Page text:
The Bears, ending yet another bad season, might actually have a shot at winning this afternoon’s game at Soldier Field against the New York Giants.
That’s the lead-in to examining today’s sleuthing photo, again a nice aerial shot of Wrigley Field during a Bears game. It shows the temporary bleachers in right field quite well.
What do we know about this photo?
First, even at this low resolution it’s pretty clear the marquee says “Season’s Greetings.”
Second, there’s a bit of melting snow on the lower deck roof, so it’s got to be December. (There were no January NFL games back then.)
Third, the clock shows 12 noon, and the game has not yet started, but the stands are almost full, with lots of people still waiting to get in. It looks like there’s a marching band of some kind on the field, perhaps.
Fourth, the coal yard is gone. That was demolished in 1961. The restaurant that eventually became Yum Yum Donuts is there. That restaurant was called Henry’s Hamburgers in 1963.
Fifth, there is only one game listed on the board. Even back then, in general all the games were listed on the board during NFL games.
Thus — this has to be the NFL championship game between the Bears and Giants, December 29, 1963, just a few days more than 58 years ago. That game started at 12:05 p.m.. Most Bears home games back then started at 1:05.
I sent Mike Bojanowski this photo to see if he concurred with my analysis, and he did. He also added: “Apparently Rozelle asked Halas to move this game to Soldier Field, and was refused (try THAT one now). The scheduled start time was moved one hour earlier, to 12:05, to save daylight in case overtimes were necessary.”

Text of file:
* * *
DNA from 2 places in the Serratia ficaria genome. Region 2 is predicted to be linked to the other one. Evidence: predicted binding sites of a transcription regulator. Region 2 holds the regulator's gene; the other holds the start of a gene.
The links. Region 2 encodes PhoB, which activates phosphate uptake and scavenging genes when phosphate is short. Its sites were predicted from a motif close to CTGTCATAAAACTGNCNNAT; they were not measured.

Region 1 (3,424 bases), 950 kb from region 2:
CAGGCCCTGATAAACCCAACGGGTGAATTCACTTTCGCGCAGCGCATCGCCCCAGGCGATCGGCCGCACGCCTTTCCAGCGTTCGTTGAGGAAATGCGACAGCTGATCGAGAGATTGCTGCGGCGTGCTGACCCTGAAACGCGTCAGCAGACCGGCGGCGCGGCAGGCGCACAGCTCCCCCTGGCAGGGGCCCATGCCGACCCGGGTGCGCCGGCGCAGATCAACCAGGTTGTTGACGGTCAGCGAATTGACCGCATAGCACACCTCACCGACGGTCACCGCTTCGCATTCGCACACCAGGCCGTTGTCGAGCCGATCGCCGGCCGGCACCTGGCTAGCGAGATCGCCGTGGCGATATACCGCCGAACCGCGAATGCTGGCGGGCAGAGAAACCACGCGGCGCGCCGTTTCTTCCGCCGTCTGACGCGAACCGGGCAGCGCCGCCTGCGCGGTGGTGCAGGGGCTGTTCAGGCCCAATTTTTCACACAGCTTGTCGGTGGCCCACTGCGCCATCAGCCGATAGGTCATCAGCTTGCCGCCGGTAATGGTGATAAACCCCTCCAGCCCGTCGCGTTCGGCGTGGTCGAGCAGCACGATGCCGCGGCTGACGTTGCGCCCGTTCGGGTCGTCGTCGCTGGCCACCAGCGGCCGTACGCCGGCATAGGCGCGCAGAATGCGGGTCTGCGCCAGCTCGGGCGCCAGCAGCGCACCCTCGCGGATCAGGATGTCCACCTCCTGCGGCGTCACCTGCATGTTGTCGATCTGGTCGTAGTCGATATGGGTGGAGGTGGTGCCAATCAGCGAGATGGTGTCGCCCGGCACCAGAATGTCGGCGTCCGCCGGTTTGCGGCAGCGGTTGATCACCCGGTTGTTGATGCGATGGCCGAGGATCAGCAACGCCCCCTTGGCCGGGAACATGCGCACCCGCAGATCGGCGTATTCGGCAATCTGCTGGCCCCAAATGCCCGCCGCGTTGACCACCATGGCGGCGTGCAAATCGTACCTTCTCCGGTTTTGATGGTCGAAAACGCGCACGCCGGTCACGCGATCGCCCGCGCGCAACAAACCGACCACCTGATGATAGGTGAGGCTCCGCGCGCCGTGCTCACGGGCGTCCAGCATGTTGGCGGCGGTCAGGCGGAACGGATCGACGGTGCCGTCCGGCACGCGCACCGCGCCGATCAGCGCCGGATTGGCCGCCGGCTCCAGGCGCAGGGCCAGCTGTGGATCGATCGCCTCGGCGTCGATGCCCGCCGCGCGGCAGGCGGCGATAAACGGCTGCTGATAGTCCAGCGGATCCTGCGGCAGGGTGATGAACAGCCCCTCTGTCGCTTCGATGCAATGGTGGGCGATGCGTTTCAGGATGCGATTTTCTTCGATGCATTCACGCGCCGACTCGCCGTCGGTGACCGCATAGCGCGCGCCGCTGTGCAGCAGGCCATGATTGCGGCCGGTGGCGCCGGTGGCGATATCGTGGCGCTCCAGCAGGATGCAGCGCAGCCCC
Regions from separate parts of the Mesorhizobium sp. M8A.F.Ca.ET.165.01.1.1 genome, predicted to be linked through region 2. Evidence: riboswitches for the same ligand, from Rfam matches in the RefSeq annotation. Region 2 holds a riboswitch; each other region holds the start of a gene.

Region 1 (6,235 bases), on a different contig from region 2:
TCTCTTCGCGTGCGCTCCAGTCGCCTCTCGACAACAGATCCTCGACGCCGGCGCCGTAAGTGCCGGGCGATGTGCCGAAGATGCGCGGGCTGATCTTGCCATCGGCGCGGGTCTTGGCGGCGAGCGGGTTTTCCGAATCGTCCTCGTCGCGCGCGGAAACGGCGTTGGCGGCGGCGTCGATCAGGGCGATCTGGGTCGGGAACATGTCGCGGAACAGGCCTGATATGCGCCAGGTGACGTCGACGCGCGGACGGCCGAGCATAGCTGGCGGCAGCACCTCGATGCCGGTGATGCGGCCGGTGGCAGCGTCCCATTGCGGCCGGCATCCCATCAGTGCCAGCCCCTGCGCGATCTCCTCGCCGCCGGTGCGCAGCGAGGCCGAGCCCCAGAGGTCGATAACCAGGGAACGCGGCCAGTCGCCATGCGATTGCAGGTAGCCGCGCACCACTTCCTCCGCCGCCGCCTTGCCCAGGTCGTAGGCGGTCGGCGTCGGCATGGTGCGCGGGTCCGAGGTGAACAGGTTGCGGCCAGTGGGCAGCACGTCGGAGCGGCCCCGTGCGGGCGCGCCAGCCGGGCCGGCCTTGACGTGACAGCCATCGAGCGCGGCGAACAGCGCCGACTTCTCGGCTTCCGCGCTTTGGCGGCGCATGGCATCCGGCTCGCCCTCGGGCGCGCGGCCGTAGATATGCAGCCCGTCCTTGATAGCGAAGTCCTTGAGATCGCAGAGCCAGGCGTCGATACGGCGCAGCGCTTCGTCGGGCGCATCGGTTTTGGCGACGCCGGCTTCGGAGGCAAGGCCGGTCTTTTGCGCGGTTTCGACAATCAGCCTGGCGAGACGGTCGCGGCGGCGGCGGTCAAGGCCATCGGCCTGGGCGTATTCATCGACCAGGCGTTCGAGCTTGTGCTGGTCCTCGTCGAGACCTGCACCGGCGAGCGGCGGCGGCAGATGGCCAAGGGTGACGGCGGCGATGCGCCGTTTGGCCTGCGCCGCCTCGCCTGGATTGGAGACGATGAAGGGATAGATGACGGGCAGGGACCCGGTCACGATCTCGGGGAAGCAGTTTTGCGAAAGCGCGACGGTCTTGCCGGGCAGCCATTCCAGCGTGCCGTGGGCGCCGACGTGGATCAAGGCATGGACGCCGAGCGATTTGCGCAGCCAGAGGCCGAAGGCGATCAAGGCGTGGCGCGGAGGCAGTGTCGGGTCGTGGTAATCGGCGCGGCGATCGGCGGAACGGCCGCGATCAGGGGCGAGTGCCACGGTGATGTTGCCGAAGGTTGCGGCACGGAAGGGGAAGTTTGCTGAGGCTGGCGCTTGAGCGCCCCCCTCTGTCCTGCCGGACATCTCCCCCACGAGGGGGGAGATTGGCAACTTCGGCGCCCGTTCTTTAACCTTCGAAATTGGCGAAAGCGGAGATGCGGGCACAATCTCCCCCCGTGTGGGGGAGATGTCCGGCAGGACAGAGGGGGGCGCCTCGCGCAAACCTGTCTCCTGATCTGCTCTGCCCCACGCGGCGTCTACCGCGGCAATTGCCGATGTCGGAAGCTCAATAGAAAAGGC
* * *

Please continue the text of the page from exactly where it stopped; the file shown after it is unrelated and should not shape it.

He also sent me this wider view of the same image, which shows cars parked anywhere and everywhere around Wrigley:
Knowing that he grew up in the neighborhood around the ballpark, I asked him about it. That led him to send me this story:
Al asked for an account of what the neighborhood surrounding Wrigley Field was like during football Sundays during the Bears’ tenure there. As can be seen by the wider view image, there are cars occupying every conceivable nook for blocks in all directions.
I grew up on Southport Avenue, almost directly across from Blaine Elementary, a half-mile from Wrigley. Ours was a three-story, all-wood blunderbuss of a house, built in 1890, not in a foundation, but atop a huge wood truss set into a crawl space. On windy days, like we’ve had in the city recently, the whole structure would move. It no longer exists, but was a survivor of sorts, it stood for 118 years.
On game Sundays, there were cars everywhere cars were not supposed to be. In our alleys, our driveways, in the school lot. Funny thing, attitudes then were subtly different, working-class homeowners were more interested in preserving the spatial integrity of their property than considering the monetary possibilities of paid parking. That came later.
There were howls of protest every fall, but nothing was ever done. This was the time of the first mayor Daley’s greatest hold on municipal power, nothing was enforced unless word came directly from City Hall. The ward committeemen often had more clout than the aldermen. Papa Bear (Halas) and Hizzonner (Daley), were all but blood brothers, so the situation never changed. For better and worse, aldermen now have far more authority than they did then.
One snowy Sunday, my father literally took matters into his own hands. A professional artist and a kickbutt sign painter, he took a can of paint and rendered NO PARKING, not merely on our garage, but on all garages along the alleyway. I was sure there’d be trouble, but there wasn’t. And, believe it or not, the new signage was respected. I guess it looked sufficiently official. A small triumph for the cloutless peasantry.
Perhaps the Bears can defeat the Giants again on this cold Chicago Sunday.